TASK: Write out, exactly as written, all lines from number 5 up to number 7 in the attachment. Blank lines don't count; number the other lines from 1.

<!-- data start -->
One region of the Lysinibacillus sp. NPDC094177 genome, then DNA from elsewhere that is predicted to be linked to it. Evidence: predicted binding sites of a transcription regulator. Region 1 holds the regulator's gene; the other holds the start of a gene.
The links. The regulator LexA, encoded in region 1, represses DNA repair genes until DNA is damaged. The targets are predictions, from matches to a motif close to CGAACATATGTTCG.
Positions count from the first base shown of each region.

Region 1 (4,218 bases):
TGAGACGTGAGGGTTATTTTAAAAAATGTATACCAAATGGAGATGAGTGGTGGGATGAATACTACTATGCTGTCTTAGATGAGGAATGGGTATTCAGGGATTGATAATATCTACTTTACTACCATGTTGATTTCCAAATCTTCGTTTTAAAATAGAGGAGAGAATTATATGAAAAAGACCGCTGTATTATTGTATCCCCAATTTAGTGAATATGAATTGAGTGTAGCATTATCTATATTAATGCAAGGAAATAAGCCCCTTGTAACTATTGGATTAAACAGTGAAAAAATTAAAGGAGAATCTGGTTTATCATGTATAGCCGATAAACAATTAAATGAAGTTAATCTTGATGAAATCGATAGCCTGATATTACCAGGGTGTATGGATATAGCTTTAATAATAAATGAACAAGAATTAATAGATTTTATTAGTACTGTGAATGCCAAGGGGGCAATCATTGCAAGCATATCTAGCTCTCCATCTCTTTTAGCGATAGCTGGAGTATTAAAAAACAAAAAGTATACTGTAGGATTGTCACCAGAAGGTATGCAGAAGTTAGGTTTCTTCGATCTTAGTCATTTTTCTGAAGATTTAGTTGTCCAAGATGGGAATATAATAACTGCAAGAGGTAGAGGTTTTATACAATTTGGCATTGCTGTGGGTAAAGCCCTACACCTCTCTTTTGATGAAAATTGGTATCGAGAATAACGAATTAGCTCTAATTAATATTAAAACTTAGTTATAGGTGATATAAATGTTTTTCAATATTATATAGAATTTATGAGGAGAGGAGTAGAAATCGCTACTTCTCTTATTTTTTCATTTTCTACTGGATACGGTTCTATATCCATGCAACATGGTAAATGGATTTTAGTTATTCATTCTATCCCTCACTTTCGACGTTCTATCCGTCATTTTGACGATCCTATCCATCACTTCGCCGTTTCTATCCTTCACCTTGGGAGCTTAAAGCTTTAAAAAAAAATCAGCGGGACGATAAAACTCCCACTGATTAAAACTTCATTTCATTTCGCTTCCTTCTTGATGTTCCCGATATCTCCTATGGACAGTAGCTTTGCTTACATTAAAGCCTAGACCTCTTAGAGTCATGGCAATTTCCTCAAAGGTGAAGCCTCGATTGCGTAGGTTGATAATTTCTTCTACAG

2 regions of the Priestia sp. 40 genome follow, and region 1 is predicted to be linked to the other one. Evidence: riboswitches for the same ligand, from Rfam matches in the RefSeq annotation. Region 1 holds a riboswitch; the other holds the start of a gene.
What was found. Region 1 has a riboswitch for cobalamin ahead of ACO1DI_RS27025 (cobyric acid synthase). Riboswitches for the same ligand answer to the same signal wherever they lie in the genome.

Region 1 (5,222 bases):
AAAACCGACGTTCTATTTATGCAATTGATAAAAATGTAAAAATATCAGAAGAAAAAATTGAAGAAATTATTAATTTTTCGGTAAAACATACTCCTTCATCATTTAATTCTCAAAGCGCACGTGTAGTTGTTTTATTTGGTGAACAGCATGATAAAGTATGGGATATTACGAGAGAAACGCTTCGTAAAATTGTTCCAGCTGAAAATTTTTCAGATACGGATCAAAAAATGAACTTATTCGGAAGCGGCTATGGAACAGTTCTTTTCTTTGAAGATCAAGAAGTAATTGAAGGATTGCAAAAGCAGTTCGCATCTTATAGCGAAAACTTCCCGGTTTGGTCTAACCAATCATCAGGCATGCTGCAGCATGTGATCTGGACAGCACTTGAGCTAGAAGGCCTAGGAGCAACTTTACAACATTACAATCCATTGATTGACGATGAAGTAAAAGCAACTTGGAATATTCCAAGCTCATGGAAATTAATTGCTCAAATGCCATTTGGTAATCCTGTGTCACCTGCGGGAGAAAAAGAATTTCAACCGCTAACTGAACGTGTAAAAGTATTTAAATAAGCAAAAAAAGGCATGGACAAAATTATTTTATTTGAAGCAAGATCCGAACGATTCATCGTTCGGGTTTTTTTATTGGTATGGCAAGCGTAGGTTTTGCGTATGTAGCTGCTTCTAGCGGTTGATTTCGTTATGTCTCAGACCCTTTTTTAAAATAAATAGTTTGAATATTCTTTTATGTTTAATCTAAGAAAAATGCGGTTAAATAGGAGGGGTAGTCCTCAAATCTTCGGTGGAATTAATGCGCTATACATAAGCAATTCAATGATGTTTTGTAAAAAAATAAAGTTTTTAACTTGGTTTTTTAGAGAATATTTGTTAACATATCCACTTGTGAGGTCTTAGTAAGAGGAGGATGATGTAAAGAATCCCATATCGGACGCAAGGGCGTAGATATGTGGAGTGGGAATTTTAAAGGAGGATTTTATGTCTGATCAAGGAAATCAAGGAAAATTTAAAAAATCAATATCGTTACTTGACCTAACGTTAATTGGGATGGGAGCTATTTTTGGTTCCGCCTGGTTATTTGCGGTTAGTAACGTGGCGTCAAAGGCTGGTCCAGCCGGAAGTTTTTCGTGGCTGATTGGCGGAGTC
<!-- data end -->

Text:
TGAGACGTGAGGGTTATTTTAAAAAATGTATACCAAATGGAGATGAGTGGTGGGATGAATACTACTATGCTGTCTTAGATGAGGAATGGGTATTCAGGGATTGATAATATCTACTTTACTACCATGTTGATTTCCAAATCTTCGTTTTAAAATAGAGGAGAGAATTATATGAAAAAGACCGCTGTATTATTGTATCCCCAATTTAGTGAATATGAATTGAGTGTAGCATTATCTATATTAATGCAAGGAAATAAGCCCCTTGTAACTATTGGATTAAACAGTGAAAAAATTAAAGGAGAATCTGGTTTATCATGTATAGCCGATAAACAATTAAATGAAGTTAATCTTGATGAAATCGATAGCCTGATATTACCAGGGTGTATGGATATAGCTTTAATAATAAATGAACAAGAATTAATAGATTTTATTAGTACTGTGAATGCCAAGGGGGCAATCATTGCAAGCATATCTAGCTCTCCATCTCTTTTAGCGATAGCTGGAGTATTAAAAAACAAAAAGTATACTGTAGGATTGTCACCAGAAGGTATGCAGAAGTTAGGTTTCTTCGATCTTAGTCATTTTTCTGAAGATTTAGTTGTCCAAGATGGGAATATAATAACTGCAAGAGGTAGAGGTTTTATACAATTTGGCATTGCTGTGGGTAAAGCCCTACACCTCTCTTTTGATGAAAATTGGTATCGAGAATAACGAATTAGCTCTAATTAATATTAAAACTTAGTTATAGGTGATATAAATGTTTTTCAATATTATATAGAATTTATGAGGAGAGGAGTAGAAATCGCTACTTCTCTTATTTTTTCATTTTCTACTGGATACGGTTCTATATCCATGCAACATGGTAAATGGATTTTAGTTATTCATTCTATCCCTCACTTTCGACGTTCTATCCGTCATTTTGACGATCCTATCCATCACTTCGCCGTTTCTATCCTTCACCTTGGGAGCTTAAAGCTTTAAAAAAAAATCAGCGGGACGATAAAACTCCCACTGATTAAAACTTCATTTCATTTCGCTTCCTTCTTGATGTTCCCGATATCTCCTATGGACAGTAGCTTTGCTTACATTAAAGCCTAGACCTCTTAGAGTCATGGCAATTTCCTCAAAGGTGAAGCCTCGATTGCGTAGGTTGATAATTTCTTCTACAG

2 regions of the Priestia sp. 40 genome follow, and region 1 is predicted to be linked to the other one. Evidence: riboswitches for the same ligand, from Rfam matches in the RefSeq annotation. Region 1 holds a riboswitch; the other holds the start of a gene.
What was found. Region 1 has a riboswitch for cobalamin ahead of ACO1DI_RS27025 (cobyric acid synthase). Riboswitches for the same ligand answer to the same signal wherever they lie in the genome.